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Publication numberUS6578411 B2
Publication typeGrant
Application numberUS 09/682,973
Publication dateJun 17, 2003
Filing dateNov 5, 2001
Priority dateNov 5, 2001
Fee statusLapsed
Also published asUS20030084709
Publication number09682973, 682973, US 6578411 B2, US 6578411B2, US-B2-6578411, US6578411 B2, US6578411B2
InventorsMing-Te Cheng
Original AssigneeFord Global Technologies, Llc
Export CitationBiBTeX, EndNote, RefMan
External Links: USPTO, USPTO Assignment, Espacenet
Method and apparatus for analyzing a drivetrain assembly
US 6578411 B2
Abstract
A method and an apparatus 10 for determining or identifying the torsional modes of a portion of a vehicle 12, such as a drivetrain assembly including a crankshaft 14, a driveshaft 16, a transmission assembly 18, and axles 24, 26. The torsional modes are discerned by use of the torque generator 14 such as an internal combustion engine, which is normally and operatively disposed within the vehicle 12, thereby obviating the need to replace the internal combustion engine 14 with a dynamometer and/or other type of signal generator assembly.
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Claims(6)
What is claimed is:
1. A method for identifying a torsional mode of a vehicle having a torque generator, said method comprising the steps of:
activating said torque generator, thereby causing a portion of said vehicle to vibrate;
providing a controller;
measuring said vibration of said portion of said vehicle; generating a signal having a reciprocating and a random portion in response to said measured vibration;
causing said controller to discern and remove said reciprocating
causing said controller to produce at least one modal parameter by providing a natural excitation technique and applying said natural excitation technique to said random portion; and
causing said controller to identify said torsional mode by analyzing said at least one modal parameter.
2. The method of claim 1 wherein said portion of said vehicle comprises a crankshaft.
3. The method of claim 1 wherein said portion of said vehicle comprises a driveshaft.
4. The method of claim 1 wherein said portion of said vehicle comprises an axle.
5. The method of claim 1 wherein said step of using said random portion to identify said torsional mode comprises the step of conducting a modal analysis upon said random portion.
6. The method of claim 1, wherein said step of causing said controller to discern and remove said reciprocating portion further comprises the steps of:
providing a conditional source analysis technique; and
applying said conditional source analysis technique to said signal.
Description
BACKGROUND OF THE INVENTION

1. Field of the Invention.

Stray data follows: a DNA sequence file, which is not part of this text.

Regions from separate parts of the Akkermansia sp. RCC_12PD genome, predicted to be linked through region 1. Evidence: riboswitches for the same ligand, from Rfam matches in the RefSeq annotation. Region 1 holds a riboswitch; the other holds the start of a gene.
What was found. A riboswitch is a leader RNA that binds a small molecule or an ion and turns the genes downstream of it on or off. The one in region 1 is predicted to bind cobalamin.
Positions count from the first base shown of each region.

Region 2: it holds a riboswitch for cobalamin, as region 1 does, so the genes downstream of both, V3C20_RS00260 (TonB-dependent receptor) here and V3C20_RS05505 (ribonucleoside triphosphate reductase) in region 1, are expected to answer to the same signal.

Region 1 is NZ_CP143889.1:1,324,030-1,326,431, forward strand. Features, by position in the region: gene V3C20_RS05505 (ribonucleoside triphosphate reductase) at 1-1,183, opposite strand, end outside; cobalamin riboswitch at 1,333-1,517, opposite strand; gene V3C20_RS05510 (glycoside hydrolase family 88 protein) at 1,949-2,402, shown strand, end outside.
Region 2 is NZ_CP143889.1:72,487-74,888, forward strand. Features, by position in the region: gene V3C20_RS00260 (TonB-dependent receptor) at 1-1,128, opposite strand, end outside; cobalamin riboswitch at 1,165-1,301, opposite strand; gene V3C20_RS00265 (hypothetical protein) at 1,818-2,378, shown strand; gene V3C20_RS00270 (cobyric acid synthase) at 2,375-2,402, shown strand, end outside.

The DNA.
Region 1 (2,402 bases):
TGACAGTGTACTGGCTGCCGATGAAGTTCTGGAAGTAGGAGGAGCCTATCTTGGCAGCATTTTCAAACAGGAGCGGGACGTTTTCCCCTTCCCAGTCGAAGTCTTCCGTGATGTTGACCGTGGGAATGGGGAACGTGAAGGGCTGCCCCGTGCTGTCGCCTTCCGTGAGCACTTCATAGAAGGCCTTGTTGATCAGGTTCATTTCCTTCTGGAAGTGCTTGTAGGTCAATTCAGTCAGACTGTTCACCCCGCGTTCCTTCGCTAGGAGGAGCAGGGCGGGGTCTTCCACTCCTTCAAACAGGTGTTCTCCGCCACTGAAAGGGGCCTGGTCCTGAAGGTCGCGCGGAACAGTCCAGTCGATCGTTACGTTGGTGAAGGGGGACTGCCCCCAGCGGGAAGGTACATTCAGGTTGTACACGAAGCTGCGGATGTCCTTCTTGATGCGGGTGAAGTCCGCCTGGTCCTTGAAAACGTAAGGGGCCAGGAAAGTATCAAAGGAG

The presFIG. 2 is a flowchart illustrating the sequence of steps which cooperatively comprise the methodology of the preferred embodiment of the invention.ent invention generally relates to a metlt is a second non-limiting advantage of the present invention to provide a method and an apparatus for determining a torsional modal response of a portion of a vehicle in a manner which overcomes some or all of the previously delineated disadvantages of prior strategies. It is a third non-limiting advantage of the present invention to provide a method and an apparatus for conducting a torsional modal analysis upon a vehicle by use of the existing torque generator which is normally or conventionally disposed within the vehicle. According to a first non-limiting aspect of the present invention, an assembly for use in combination with a vehicle of the type having a selectively activatable torque generator is provided. Particularly, the assembly is adapted to identify a torsional mode of a portion of the vehicle by use of the torque generator. According to a second non-limiting aspect of the present invention, an assembly is provided. Particularly, the assembly comprises at least one sensor which is deployed upon a portion of a vehicle and which provides a certain signal having a first portion and a random portion; and a controller which is coupled to the at least one sensor, which receives the signal, which removes the first portion, and which utilizes the random portion to determine the existence of a torsional mode of the portion of the vehicle. According to a third non-limiting aspect of the invention, a method is provided for identifying a torsional mode of a vehicle of the type having a torque generator. Particularly, the method comprises the steps of activating the torque generator, effective to cause a portion of the vehicle to vibrate; measuring the vibration of the portion of the vehicle; and using the measurement to determine the torsional mode. These and other features, aspects, and advantages of the present invention will become apparent from a reading of the following detailed description of the preferred embodiment of the invention and by reference to the following drawings.hod and an apparatus for analyzing a drivetrain assembly and more particularly, to a method and an apparatus for determining the existence of a torsional mode of a drivetrain assembly, or other portion of a vehicle, by the use of the torque generator which is normally deployed within the vehicle.